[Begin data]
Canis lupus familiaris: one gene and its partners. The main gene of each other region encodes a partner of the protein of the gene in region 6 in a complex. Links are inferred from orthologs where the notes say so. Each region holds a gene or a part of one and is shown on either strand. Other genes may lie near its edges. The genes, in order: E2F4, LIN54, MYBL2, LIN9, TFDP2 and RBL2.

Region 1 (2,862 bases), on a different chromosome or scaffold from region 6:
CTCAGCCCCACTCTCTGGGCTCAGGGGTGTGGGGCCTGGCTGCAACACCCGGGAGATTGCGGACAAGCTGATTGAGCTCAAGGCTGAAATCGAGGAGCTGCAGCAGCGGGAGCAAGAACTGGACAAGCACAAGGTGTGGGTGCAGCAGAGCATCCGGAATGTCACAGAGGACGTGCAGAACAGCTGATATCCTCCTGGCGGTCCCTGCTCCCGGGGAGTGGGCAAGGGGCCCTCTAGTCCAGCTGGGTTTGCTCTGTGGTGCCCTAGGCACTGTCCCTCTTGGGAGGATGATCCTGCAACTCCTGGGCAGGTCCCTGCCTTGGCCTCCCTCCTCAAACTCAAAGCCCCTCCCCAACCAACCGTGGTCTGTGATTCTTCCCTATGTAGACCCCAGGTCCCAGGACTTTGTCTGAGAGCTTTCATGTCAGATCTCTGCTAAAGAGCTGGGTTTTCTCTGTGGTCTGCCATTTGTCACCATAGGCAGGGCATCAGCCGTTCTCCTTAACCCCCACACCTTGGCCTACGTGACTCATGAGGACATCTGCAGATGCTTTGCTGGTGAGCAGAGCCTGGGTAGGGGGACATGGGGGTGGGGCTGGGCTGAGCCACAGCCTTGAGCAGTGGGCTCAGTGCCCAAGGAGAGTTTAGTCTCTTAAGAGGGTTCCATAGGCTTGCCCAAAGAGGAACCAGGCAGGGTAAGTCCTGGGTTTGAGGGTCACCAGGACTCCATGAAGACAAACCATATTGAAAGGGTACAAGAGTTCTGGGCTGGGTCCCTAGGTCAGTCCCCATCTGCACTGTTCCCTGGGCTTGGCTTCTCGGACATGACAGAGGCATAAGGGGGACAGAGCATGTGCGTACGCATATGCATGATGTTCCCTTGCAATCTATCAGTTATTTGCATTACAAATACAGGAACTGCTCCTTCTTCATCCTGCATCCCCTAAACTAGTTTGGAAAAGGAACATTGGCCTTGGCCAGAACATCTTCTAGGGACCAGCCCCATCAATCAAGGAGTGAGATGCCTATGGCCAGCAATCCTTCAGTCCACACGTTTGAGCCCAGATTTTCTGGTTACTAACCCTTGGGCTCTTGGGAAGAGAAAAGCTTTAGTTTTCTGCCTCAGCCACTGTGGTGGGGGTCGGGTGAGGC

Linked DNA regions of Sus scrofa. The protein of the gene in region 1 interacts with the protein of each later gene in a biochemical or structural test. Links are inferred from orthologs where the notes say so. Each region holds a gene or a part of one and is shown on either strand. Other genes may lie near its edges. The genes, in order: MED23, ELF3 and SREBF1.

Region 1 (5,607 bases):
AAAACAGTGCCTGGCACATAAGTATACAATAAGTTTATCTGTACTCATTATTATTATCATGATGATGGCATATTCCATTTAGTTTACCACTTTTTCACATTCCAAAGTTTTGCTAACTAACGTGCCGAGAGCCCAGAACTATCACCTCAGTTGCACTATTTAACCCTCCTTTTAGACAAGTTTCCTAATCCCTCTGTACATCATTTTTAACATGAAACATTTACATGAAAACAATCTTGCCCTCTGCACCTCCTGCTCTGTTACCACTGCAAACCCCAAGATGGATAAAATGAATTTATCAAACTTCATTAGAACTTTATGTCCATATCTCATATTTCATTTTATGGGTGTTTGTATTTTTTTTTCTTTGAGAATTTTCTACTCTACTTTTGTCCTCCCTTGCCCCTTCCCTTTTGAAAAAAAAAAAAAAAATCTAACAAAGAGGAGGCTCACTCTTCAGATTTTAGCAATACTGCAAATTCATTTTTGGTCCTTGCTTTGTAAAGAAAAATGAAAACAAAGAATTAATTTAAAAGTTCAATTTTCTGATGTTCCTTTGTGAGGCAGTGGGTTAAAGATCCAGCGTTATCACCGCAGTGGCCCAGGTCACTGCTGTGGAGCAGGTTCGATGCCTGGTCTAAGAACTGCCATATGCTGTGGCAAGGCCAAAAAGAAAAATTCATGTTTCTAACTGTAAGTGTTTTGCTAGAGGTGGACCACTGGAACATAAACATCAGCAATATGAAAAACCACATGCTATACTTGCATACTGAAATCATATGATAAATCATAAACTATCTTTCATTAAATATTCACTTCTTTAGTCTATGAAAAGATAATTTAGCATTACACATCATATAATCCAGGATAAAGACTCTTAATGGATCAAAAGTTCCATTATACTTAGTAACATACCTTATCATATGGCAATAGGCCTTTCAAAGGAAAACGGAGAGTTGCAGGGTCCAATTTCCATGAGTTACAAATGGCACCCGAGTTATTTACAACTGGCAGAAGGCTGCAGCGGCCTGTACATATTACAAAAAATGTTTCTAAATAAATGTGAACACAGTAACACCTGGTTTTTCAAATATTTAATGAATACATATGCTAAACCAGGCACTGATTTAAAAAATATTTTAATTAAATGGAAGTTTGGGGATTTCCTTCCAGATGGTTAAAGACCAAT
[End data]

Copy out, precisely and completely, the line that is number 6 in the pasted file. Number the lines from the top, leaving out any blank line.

AAAACAGTGCCTGGCACATAAGTATACAATAAGTTTATCTGTACTCATTATTATTATCATGATGATGGCATATTCCATTTAGTTTACCACTTTTTCACATTCCAAAGTTTTGCTAACTAACGTGCCGAGAGCCCAGAACTATCACCTCAGTTGCACTATTTAACCCTCCTTTTAGACAAGTTTCCTAATCCCTCTGTACATCATTTTTAACATGAAACATTTACATGAAAACAATCTTGCCCTCTGCACCTCCTGCTCTGTTACCACTGCAAACCCCAAGATGGATAAAATGAATTTATCAAACTTCATTAGAACTTTATGTCCATATCTCATATTTCATTTTATGGGTGTTTGTATTTTTTTTTCTTTGAGAATTTTCTACTCTACTTTTGTCCTCCCTTGCCCCTTCCCTTTTGAAAAAAAAAAAAAAAATCTAACAAAGAGGAGGCTCACTCTTCAGATTTTAGCAATACTGCAAATTCATTTTTGGTCCTTGCTTTGTAAAGAAAAATGAAAACAAAGAATTAATTTAAAAGTTCAATTTTCTGATGTTCCTTTGTGAGGCAGTGGGTTAAAGATCCAGCGTTATCACCGCAGTGGCCCAGGTCACTGCTGTGGAGCAGGTTCGATGCCTGGTCTAAGAACTGCCATATGCTGTGGCAAGGCCAAAAAGAAAAATTCATGTTTCTAACTGTAAGTGTTTTGCTAGAGGTGGACCACTGGAACATAAACATCAGCAATATGAAAAACCACATGCTATACTTGCATACTGAAATCATATGATAAATCATAAACTATCTTTCATTAAATATTCACTTCTTTAGTCTATGAAAAGATAATTTAGCATTACACATCATATAATCCAGGATAAAGACTCTTAATGGATCAAAAGTTCCATTATACTTAGTAACATACCTTATCATATGGCAATAGGCCTTTCAAAGGAAAACGGAGAGTTGCAGGGTCCAATTTCCATGAGTTACAAATGGCACCCGAGTTATTTACAACTGGCAGAAGGCTGCAGCGGCCTGTACATATTACAAAAAATGTTTCTAAATAAATGTGAACACAGTAACACCTGGTTTTTCAAATATTTAATGAATACATATGCTAAACCAGGCACTGATTTAAAAAATATTTTAATTAAATGGAAGTTTGGGGATTTCCTTCCAGATGGTTAAAGACCAAT